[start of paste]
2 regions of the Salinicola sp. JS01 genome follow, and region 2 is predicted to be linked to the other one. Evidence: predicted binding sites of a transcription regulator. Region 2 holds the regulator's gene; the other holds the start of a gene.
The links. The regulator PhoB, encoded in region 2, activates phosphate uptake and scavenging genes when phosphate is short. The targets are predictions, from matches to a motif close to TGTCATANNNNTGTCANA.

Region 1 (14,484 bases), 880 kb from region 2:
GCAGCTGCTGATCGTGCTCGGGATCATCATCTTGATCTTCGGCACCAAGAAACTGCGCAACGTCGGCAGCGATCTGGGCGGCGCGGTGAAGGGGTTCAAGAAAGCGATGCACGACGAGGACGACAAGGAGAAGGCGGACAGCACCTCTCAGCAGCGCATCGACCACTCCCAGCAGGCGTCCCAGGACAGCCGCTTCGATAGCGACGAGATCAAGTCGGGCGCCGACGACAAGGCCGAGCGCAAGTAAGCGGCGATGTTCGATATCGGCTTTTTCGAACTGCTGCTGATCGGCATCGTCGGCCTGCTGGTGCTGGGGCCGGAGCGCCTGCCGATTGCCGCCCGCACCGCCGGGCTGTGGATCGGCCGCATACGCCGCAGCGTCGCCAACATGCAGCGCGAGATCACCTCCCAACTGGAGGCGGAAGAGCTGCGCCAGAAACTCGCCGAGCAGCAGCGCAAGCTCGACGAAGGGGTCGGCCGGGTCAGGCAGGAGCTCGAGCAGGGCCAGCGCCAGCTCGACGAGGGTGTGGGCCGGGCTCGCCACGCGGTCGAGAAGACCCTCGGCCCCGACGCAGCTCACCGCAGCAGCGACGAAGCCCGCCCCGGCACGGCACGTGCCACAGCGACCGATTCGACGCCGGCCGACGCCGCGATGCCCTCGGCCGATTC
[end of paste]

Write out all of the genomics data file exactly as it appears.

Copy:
2 regions of the Salinicola sp. JS01 genome follow, and region 2 is predicted to be linked to the other one. Evidence: predicted binding sites of a transcription regulator. Region 2 holds the regulator's gene; the other holds the start of a gene.
The links. The regulator PhoB, encoded in region 2, activates phosphate uptake and scavenging genes when phosphate is short. The targets are predictions, from matches to a motif close to TGTCATANNNNTGTCANA.

Region 1 (14,484 bases), 880 kb from region 2:
GCAGCTGCTGATCGTGCTCGGGATCATCATCTTGATCTTCGGCACCAAGAAACTGCGCAACGTCGGCAGCGATCTGGGCGGCGCGGTGAAGGGGTTCAAGAAAGCGATGCACGACGAGGACGACAAGGAGAAGGCGGACAGCACCTCTCAGCAGCGCATCGACCACTCCCAGCAGGCGTCCCAGGACAGCCGCTTCGATAGCGACGAGATCAAGTCGGGCGCCGACGACAAGGCCGAGCGCAAGTAAGCGGCGATGTTCGATATCGGCTTTTTCGAACTGCTGCTGATCGGCATCGTCGGCCTGCTGGTGCTGGGGCCGGAGCGCCTGCCGATTGCCGCCCGCACCGCCGGGCTGTGGATCGGCCGCATACGCCGCAGCGTCGCCAACATGCAGCGCGAGATCACCTCCCAACTGGAGGCGGAAGAGCTGCGCCAGAAACTCGCCGAGCAGCAGCGCAAGCTCGACGAAGGGGTCGGCCGGGTCAGGCAGGAGCTCGAGCAGGGCCAGCGCCAGCTCGACGAGGGTGTGGGCCGGGCTCGCCACGCGGTCGAGAAGACCCTCGGCCCCGACGCAGCTCACCGCAGCAGCGACGAAGCCCGCCCCGGCACGGCACGTGCCACAGCGACCGATTCGACGCCGGCCGACGCCGCGATGCCCTCGGCCGATTC